Burgred of Mercia
Burgred or Burhred or Burghred was the king of Mercia (852 - 874).
Burgred became king of Mercia in 852. He was possibly related to his predecessor Beorhtwulf, whose two sons Beorhtric and Beorhtfrith probably predeceased their father. The following year, Burgred sent messengers to Æthelwulf, king of the West Saxons, to come and help him subjugate the midland Britons, who lived between Mercia and the western sea (Welsh), and who were rebelling against his rule. Immediately upon receiving Burgred's embassy, King Æthelwulf moved his army, and advanced with King Burgred against Britain (Wales). They invaded and ravaged it, reducing it under subjection to Burgred. Then Æthelwulf's army returned to their home, Wessex. In the same year also, after Easter, Æthelwulf gave his daughter (Æthelswith) to Burgred, king of the Mercians, as his queen, and the marriage was celebrated at the royal villa of Chippenham in Wessex.
Twelve years after Burgred's success against the Welsh, in 865, the Great Heathen Army arrived. It was led by three brothers: Ivar the Boneless, Halfdan and Ubba. Following successful campaigns against East Anglia and Northumbria they advanced through Mercia, arriving in Nottingham in 867. Burgred then appealed to his step-brothers King Ethelred of Wessex and Alfred for assistance against the Vikings, who were in possession of Nottingham. The armies of Wessex and Mercia did no serious fighting, and the Vikings were allowed to remain through the winter. In 874 the march of the Vikings from Lindsey to Repton drove Burgred from his kingdom after they sacked Tamworth.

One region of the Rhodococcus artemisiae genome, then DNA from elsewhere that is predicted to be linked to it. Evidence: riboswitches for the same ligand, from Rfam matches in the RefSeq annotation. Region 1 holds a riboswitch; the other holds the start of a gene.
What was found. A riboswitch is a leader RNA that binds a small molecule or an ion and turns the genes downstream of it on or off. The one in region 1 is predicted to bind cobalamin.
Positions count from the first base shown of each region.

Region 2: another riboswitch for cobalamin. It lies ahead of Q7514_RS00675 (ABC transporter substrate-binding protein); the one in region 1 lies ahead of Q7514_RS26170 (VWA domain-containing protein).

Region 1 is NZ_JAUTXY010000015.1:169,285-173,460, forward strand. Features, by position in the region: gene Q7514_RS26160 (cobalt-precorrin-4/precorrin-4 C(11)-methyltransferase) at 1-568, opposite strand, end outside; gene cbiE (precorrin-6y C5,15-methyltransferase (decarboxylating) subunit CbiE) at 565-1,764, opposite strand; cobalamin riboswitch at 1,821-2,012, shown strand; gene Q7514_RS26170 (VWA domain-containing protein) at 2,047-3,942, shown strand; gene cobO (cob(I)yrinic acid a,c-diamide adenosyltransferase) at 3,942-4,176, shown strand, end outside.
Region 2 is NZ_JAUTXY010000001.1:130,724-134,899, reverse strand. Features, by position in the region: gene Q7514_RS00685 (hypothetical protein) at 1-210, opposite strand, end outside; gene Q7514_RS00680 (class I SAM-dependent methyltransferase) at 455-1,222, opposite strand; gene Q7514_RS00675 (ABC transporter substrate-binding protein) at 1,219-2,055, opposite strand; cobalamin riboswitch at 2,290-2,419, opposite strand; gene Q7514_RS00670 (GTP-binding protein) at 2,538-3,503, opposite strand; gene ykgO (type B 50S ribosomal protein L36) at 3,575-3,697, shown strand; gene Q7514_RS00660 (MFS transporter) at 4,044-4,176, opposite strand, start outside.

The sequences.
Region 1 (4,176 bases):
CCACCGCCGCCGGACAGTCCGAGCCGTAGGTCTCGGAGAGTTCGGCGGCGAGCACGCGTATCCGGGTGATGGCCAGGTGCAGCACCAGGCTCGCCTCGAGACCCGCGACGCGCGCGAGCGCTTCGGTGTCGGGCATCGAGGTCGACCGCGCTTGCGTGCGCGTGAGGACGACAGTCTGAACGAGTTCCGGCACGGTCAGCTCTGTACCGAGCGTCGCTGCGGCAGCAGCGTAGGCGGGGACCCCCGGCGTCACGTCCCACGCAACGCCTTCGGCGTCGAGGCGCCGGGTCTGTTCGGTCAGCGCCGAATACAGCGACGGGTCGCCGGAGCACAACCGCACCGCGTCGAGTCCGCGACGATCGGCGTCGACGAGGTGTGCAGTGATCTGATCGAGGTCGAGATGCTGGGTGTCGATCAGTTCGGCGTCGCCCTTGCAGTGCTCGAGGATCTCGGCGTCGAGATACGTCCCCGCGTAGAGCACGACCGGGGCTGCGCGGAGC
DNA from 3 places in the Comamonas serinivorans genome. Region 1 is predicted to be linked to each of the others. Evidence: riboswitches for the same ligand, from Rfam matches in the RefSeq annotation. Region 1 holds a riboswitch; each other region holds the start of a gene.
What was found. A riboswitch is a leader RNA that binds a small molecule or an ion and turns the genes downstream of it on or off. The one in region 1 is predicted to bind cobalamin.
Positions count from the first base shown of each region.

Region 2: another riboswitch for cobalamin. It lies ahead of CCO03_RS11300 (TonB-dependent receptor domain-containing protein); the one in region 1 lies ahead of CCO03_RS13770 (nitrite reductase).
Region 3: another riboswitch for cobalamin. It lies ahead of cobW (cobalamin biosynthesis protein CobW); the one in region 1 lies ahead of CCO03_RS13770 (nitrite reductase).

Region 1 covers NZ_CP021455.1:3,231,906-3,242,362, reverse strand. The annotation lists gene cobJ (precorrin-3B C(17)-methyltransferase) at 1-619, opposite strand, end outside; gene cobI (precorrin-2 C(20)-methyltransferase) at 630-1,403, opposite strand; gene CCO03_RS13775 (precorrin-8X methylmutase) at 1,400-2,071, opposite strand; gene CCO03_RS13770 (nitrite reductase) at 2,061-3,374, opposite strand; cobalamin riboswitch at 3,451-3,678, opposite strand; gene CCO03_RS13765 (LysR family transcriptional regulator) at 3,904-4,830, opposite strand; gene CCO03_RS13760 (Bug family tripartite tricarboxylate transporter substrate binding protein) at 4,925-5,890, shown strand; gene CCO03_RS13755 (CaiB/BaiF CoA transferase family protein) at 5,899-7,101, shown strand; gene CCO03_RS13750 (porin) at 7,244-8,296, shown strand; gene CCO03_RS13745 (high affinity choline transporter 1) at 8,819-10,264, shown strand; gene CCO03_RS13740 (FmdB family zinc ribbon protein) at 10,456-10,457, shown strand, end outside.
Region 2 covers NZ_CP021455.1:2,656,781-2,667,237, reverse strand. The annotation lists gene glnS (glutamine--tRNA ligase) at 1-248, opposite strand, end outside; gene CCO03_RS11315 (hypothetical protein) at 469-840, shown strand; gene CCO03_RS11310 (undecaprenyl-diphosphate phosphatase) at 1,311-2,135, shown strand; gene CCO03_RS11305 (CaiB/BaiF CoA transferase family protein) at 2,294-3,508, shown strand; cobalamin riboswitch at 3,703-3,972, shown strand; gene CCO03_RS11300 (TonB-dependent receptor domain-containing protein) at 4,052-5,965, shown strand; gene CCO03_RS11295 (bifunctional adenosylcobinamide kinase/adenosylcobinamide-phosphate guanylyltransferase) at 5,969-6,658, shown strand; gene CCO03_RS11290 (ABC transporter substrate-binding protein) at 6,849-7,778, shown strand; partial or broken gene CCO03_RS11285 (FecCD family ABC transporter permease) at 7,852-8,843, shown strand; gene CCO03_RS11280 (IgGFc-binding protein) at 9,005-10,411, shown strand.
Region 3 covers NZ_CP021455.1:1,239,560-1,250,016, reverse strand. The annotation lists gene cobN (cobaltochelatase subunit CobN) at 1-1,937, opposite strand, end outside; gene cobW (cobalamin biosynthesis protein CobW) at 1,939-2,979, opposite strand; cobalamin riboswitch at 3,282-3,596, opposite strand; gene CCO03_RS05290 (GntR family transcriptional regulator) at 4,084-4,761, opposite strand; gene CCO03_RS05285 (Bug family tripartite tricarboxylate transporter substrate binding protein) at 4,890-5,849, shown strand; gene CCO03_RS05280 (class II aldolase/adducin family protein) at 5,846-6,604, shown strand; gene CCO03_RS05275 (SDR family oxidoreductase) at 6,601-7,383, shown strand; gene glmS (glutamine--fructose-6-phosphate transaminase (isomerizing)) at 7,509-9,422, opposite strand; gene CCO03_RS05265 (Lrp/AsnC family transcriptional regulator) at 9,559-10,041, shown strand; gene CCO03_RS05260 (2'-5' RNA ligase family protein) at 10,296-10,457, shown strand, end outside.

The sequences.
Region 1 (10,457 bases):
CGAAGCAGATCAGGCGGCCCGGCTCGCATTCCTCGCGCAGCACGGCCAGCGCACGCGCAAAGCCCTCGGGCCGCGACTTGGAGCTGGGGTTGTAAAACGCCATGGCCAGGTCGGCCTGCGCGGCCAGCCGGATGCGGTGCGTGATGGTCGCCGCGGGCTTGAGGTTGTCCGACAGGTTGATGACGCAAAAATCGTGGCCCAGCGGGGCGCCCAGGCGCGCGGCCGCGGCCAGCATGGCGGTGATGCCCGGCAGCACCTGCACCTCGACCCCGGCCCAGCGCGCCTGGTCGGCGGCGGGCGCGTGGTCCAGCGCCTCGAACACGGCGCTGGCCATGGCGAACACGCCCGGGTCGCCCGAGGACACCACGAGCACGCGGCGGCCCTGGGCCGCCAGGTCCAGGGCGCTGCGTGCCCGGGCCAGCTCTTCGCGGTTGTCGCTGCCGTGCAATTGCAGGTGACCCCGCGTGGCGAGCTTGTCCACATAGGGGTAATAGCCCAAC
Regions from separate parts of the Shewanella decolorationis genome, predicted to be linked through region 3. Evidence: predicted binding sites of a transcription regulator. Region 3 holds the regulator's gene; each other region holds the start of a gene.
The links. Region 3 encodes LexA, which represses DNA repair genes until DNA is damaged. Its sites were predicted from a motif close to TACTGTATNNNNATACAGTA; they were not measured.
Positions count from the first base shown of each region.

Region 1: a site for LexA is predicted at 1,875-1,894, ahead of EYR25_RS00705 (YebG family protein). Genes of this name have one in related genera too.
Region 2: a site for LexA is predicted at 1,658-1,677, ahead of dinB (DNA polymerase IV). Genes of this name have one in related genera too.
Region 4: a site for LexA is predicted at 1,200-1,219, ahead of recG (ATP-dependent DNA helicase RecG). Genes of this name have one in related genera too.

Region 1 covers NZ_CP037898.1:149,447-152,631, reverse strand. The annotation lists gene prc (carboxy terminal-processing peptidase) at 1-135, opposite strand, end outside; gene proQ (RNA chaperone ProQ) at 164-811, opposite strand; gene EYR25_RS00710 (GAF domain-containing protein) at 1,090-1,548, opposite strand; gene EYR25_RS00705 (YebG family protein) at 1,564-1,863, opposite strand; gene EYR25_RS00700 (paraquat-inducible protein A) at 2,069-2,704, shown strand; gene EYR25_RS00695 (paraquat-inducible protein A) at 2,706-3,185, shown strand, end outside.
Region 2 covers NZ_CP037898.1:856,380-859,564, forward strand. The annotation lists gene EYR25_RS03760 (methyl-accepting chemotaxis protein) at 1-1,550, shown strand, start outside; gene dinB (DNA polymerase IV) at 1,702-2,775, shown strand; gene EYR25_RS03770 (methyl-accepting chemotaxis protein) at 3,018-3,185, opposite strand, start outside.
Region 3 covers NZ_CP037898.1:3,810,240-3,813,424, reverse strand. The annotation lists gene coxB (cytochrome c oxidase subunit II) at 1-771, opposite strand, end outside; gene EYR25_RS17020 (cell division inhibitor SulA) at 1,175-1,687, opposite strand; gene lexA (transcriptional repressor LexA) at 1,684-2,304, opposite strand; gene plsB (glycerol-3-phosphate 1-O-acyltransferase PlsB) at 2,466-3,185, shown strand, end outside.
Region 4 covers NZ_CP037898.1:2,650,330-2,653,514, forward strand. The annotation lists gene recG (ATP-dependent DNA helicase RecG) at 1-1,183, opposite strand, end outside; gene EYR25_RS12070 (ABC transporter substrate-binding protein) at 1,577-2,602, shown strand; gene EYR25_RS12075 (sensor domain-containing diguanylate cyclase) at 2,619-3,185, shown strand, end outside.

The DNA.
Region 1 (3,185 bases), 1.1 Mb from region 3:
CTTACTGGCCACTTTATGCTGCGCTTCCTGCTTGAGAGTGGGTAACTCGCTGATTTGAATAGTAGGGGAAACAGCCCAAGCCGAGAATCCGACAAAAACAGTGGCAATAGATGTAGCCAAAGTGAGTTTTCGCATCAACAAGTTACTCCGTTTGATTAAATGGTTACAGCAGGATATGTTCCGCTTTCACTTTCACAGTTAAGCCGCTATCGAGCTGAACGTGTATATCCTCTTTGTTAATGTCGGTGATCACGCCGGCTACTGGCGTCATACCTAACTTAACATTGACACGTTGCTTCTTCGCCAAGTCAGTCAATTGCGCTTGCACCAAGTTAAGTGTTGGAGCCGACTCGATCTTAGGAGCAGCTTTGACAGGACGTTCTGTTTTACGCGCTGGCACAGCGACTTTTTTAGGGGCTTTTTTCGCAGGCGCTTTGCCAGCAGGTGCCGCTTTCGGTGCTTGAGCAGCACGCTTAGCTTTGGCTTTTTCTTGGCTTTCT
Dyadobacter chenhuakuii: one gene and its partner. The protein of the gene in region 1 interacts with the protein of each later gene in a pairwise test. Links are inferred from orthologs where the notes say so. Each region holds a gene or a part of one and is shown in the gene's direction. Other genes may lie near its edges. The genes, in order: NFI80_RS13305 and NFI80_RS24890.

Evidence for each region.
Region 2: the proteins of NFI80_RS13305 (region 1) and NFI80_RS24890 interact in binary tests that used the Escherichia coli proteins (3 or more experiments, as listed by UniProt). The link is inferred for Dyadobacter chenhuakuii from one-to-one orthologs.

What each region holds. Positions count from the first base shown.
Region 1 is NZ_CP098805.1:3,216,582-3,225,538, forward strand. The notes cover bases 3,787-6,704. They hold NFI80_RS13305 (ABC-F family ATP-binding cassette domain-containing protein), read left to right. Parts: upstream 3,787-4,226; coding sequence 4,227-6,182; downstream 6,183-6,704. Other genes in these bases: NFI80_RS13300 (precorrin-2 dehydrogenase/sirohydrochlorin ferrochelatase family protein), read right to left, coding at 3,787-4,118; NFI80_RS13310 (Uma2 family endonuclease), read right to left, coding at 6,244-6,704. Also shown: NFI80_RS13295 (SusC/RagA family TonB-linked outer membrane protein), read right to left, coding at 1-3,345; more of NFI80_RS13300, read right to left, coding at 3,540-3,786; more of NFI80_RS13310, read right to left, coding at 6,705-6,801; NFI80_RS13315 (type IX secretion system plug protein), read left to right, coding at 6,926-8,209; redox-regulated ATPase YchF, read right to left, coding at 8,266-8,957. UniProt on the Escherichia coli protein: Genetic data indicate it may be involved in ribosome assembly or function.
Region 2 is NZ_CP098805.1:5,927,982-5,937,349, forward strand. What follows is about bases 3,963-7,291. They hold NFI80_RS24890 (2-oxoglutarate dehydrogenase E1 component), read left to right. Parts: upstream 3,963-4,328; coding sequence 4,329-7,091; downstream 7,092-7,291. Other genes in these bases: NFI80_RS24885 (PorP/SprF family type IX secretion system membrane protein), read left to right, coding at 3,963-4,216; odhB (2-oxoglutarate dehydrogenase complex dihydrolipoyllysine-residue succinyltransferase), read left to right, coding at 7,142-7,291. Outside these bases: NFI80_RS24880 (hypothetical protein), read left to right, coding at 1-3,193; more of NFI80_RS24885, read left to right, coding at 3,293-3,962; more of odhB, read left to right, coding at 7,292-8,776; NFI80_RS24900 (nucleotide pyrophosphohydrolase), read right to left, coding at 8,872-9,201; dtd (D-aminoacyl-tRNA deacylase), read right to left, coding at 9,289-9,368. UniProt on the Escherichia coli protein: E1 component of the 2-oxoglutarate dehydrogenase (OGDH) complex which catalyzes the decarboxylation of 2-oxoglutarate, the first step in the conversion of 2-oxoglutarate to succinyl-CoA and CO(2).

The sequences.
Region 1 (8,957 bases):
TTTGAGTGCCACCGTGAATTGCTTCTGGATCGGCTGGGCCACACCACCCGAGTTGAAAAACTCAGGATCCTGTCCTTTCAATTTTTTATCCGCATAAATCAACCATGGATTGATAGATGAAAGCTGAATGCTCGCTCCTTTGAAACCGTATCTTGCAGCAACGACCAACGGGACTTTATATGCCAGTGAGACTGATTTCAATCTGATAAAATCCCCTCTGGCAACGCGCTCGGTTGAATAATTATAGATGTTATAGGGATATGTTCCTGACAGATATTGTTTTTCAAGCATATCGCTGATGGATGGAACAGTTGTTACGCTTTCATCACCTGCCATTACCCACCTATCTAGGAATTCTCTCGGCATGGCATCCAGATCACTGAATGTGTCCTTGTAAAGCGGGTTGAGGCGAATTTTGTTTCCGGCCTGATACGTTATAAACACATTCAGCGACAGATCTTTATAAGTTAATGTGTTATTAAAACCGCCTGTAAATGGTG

After Burgred left, the Vikings appointed a Mercian Ceolwulf to replace him, demanding oaths of loyalty to them. Burgred retired to Rome and died there. He was buried, according to the Anglo-Saxon Chronicle, "in the church of Sancta Maria, in the school of the English nation" in Rome.
Coins from the reign of Burgred — all bearing the spelling Burgred — have been found in several hoards. In December, 2003, silver coins from the reign of King Burgred were found at a site in Yorkshire, which may be the first actual Viking ship burial in England proper.
- 1911 Encyclopædia Britannica - Burgred
- Anglo-Saxon Chronicle, s.a. 874
- Anglo-Saxon Chronicle: MS A v. 3, Janet Bately (ed.), Brewer, Rochester (NY) 1986, ISBN 0-85991-103-9.
|Titles of nobility|
|King of Mercia
|Wikisource has the text of the 1911 Encyclopædia Britannica article Burgred.|